Here are some questions to ask yourself:

  • Do you want to tell people individually or in a group?
  • Who do you want to tell; close friends, someone who you know is LGBT, family, a counselor? Have you thought about the risks or benefits to each?
  • Do you have support and is there one person who you are confident will react positively when you come out?
  • Are you prepared to deal with a possible negative reaction? Do you know who to turn to if this happens?
  • Have you considered what you will do if your parents stop supporting you financially after you come out?
  • Do you want to come out when there is a specific reason,like you are dating someone or want to go to gay pride?
  • Do you want to come out before you have a specific reason, so that no one will be surprised that you want to go to the gay prom or hang out at the GLBT Community Center?

Here are a few tips:

  • Pick a time when you, or the person you are coming out to, won’t be distracted or tired.
  • Don’t come out in the middle of a fight, or an already tense conversation.
  • Some teens find that having a conversation in a public place is a good idea because people are more likely to keep their emotions in check publicly.
  • If you are concerned about your parents’ reaction, consider coming out to a supportive relative, or other adult, first. Ask that person if he or she would be there when you come out to mom and dad.

The End Result

Though you probably have an idea of how people in your life will react, there are no guarantees. So the more you think about how you will come out, the better prepared you can be.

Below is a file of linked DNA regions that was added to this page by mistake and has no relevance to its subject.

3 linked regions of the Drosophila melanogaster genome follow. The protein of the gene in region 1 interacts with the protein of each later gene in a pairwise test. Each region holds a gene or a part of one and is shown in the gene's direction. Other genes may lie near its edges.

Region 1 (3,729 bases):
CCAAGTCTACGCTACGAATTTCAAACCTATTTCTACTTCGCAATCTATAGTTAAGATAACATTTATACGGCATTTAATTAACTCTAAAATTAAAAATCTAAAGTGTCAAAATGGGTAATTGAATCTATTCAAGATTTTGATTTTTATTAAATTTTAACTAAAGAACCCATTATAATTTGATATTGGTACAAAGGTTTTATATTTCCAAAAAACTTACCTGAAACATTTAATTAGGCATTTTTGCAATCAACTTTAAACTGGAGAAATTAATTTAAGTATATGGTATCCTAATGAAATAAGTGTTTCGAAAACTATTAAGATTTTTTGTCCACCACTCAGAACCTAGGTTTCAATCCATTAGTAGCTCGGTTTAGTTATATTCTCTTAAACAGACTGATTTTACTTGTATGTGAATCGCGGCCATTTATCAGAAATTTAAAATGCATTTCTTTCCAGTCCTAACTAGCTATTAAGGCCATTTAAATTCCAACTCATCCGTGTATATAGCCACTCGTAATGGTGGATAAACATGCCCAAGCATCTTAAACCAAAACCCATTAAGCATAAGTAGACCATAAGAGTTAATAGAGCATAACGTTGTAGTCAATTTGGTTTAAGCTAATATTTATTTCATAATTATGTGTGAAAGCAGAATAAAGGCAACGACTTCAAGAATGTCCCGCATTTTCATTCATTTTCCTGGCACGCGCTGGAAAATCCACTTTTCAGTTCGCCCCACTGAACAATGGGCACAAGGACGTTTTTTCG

Don’t ever feel pressured to come out before you are ready. The most important thing is to make sure that you will be safe and supported.

Good luck!

Nursing is my humility, before this job my pride was fully intact.  But, I realize my place in the world as the sobbing sister of my 27 year old patient cries in my arms as the doctor’s words: “There was nothing we could do,” hang in the air. It is not glamorous or attractive; media and TV do not do us justice. I do not do it for the ‘thank yous,’ if that were the case I would have quit a long time ago. Some days, I play many roles not specified in my job description: housekeeper, family counselor, water fetcher, time coordinator.  If it is what my patient needs, regardless of the task, it becomes my job. That’s what nursing is. The 'buck’ ends here. Sometimes, I am so sick of it; my eyes roll when my back is to the patient and my annoyed sighs are the sound effect my coworkers hear.  I try to keep that attitude away, but it happens to everyone, nurses far better than me.  It’s not fun to clean up stool, or being chewed out by a cranky surgeon, or micromanaged by a family that does not have a clue. But, it’s what we do, it’s our normal. The funny thing is, while an outsider cannot imagine why a person would put him or herself through such a stressful career, we can’t imagine doing anything else.

The weird thing is how people who aren’t in sex work try to separate the guys I deal with from “real” people.

Like people always refer to my subs as “those freaks” or “weirdos.” They try to tell me that “normal” people aren’t like this. And I’m just like, these are the people that you think are normal. 

They are lawyers, realtors, construction workers, teachers and professors, club and business owners, college students (unfortunately lmao), guys that do graphic design for the websites you visit, fix electronics, photographers taking your family portraits, counselors, etc.

They are regular “normal” people that you see and deal with on a daily basis.